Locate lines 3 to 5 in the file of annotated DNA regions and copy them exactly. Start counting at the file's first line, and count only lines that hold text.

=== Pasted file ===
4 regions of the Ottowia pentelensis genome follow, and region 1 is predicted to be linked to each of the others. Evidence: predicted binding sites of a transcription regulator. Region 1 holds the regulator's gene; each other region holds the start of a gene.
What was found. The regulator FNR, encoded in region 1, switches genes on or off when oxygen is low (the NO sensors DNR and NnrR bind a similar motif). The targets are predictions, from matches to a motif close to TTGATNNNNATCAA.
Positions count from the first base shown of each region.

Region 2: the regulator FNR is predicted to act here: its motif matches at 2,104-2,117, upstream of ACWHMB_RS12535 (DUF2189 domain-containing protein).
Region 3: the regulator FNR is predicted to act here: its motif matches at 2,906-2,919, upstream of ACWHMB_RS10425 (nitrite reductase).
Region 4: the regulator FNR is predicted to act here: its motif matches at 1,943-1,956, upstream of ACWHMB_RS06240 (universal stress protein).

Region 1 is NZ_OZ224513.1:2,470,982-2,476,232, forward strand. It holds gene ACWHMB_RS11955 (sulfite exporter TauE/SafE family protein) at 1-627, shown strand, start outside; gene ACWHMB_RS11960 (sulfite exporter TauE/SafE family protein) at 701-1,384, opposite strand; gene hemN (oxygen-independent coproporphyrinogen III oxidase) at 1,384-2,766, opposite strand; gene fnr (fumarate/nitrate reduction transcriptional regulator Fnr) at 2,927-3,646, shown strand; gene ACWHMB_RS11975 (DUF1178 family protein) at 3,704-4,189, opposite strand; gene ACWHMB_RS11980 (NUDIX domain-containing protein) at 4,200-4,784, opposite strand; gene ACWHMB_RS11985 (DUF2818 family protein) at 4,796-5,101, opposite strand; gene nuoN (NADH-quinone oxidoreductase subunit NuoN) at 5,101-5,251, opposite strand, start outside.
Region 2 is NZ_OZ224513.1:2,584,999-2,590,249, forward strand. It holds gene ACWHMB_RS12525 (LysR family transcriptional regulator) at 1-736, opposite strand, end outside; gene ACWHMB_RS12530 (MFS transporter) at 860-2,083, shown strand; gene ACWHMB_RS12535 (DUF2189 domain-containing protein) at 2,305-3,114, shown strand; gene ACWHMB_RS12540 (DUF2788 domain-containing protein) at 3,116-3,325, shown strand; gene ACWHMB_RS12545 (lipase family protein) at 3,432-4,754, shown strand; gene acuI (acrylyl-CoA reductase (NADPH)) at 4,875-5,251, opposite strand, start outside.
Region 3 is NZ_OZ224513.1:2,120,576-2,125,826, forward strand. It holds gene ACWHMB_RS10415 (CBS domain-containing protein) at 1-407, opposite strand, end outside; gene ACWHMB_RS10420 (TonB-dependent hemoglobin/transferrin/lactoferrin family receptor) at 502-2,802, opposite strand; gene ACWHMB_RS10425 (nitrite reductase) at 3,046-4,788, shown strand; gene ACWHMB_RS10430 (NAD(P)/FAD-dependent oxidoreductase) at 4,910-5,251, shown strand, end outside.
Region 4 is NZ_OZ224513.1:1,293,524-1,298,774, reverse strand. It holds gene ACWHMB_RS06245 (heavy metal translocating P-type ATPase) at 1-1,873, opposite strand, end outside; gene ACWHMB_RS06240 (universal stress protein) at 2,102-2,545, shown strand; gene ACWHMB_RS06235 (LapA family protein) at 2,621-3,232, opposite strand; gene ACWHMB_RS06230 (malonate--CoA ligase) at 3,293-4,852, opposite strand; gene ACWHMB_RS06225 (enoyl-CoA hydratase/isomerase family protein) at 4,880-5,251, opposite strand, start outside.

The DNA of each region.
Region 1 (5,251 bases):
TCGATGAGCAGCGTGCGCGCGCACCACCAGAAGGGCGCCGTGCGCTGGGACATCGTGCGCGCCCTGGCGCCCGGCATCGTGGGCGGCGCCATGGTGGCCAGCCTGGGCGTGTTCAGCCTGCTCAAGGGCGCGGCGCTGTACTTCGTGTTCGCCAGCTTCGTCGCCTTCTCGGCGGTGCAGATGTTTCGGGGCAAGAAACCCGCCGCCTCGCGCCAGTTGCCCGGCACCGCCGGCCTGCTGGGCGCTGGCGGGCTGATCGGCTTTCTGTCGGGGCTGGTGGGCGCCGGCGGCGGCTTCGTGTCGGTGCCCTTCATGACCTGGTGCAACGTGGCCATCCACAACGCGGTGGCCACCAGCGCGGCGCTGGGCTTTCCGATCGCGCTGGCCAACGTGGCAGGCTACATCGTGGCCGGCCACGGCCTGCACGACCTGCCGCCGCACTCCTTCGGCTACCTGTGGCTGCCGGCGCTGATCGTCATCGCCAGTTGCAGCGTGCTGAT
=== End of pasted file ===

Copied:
Positions count from the first base shown of each region.

Region 2: the regulator FNR is predicted to act here: its motif matches at 2,104-2,117, upstream of ACWHMB_RS12535 (DUF2189 domain-containing protein).
Region 3: the regulator FNR is predicted to act here: its motif matches at 2,906-2,919, upstream of ACWHMB_RS10425 (nitrite reductase).